It's been the longest period away from the stage in Bournemouth Symphony Orchestra's 127-year history, but live concerts are set to resume this month.

The BSO has announced a series of 12 performances at its home venue, Lighthouse, Poole. Audiences can experience the live performances by digital subscription, which will be available for individual concerts or season bundle.

The performances of around one hour will run without interval and have been planned in close partnership with Lighthouse and following guidance from the Department of Culture, Media and Sport.

The safety of the orchestra’s musicians, guest artists, audiences and staff remain its prime focus. Players will be socially distant – spaced from choir stalls to stage extensions being specially produced by Bournemouth-based specialist firm – and will perform with only one musician per stand, with schedules adapted to reduce time backstage.

A cultural beacon for the South West, the BSO is resident ensemble at five major venues throughout the region – in Bournemouth, Bristol, Exeter, Poole and Portsmouth – and further performance dates in all venues throughout the orchestra’s 10,000-square-mile territory will follow later in the year.

Bournemouth Echo: Players of the BSO, by Patrick BaldwinPlayers of the BSO, by Patrick Baldwin

The BSO’s return to the concert hall will enable it to not only give live performances, but also record material to assist its community choir, BSO Voices, in remote learning; the orchestra will also record educational material to stream to schools and musical content for use in a range of healthcare settings.

“The outpouring of support for our work has further reinforced our belief in the power of music to transform and empower lives – and it’s needed now more than ever," says BSO chief executive, Dougie Scarfe.

"As we look to the future, I’m also thrilled that we’ve been able to confirm two major commissions: by Franghiz Ali-Zadeh and Shirley J Thompson. With two of the UK’s leading pianists and a clutch of the finest conductors around we can’t wait to bring these concerts to the stage; as well as showcasing our brilliant musicians we’re also proud to continue to bring new and lesser-known music to inspire audiences.

“It’s taken meticulous planning to present these programmes in the safest way possible for audiences, musicians and staff.

"As a touring ensemble, embedded in communities throughout a vast region we can’t wait to get back on the road and we hope to announce further performance dates as guidance evolves.”

The orchestra has been based at Lighthouse since 1979: it rehearses and performs each of its main season programmes at the venue, performing around 40 concerts in its concert hall each year. The venue recently received an emergency grant from Arts Council England, providing a temporary lifeline for cultural provision in the area.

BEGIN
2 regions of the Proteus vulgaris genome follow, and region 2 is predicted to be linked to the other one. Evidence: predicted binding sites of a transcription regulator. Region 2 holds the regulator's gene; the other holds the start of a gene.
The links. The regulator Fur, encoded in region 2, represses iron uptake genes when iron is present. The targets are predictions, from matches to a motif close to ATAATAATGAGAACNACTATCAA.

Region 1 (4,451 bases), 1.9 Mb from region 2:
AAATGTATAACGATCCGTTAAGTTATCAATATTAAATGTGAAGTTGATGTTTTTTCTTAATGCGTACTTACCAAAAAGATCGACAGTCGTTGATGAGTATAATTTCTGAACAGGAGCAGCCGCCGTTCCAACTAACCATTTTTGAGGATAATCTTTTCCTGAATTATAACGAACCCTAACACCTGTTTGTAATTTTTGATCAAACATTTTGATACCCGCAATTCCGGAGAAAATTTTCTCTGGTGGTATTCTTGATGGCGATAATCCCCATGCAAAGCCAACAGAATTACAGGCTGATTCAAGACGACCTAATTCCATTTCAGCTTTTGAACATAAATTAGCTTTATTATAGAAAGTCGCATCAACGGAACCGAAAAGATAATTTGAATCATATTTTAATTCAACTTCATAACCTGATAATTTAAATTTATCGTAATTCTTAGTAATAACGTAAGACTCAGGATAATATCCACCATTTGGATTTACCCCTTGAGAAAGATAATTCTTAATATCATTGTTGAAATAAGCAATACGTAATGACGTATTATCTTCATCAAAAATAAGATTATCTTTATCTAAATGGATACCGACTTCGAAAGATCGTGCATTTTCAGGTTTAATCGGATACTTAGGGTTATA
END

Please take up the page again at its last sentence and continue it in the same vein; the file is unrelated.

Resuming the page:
“It’s been a long time coming but we are so pleased that we are able to reopen Lighthouse Poole and that our partner and resident orchestra, Bournemouth Symphony Orchestra, will be able to rehearse and perform an outstanding season of live performances that will be widely available through digital live streaming and, when possible, to live audiences," says the venue's chief executive Elspeth McBain.

Kirill Karabits, the orchestra’s Chief Conductor, conducts the opening concert and three further performances. Karabits opens with two works offering sombre reflection — his own arrangement of JS Bach’s Lutheran hymn Ein feste Burg and Ives’ The Unanswered Question — before Beethoven’s celebratory Symphony No.7, marking the composer’s anniversary year. The programme will also include Britten’s 1941 arrangement of the second movement of Mahler’s mighty Third Symphony, What the Wild Flowers tell me. The full Mahler symphony originally set to open the Orchestra’s 20/21 season.

Bournemouth Echo: Conductor Kirill Karabits, by Konrad CwikConductor Kirill Karabits, by Konrad Cwik

“I can’t wait to bring live orchestral music back to Lighthouse and I’m certain it’ll be an emotional moment for all when we are reunited with our loyal supporters and friends," he says.

"I hope to offer a moment of reflection with the opening concert: from the beauty of the Bach chorale A Mighty Fortress Is Our God and the reflective colour of Ives’ The Unanswered Question to finishing with the most joyous and affirming of Beethoven symphonies.

"Further personal highlights include giving the UK premiere of Magnus Lindberg’s Absence — a new orchestral work commissioned to mark the Beethoven anniversary — and performing the music of Theodore Akimenko who is an important figure in our ‘Voices from the East’ series.”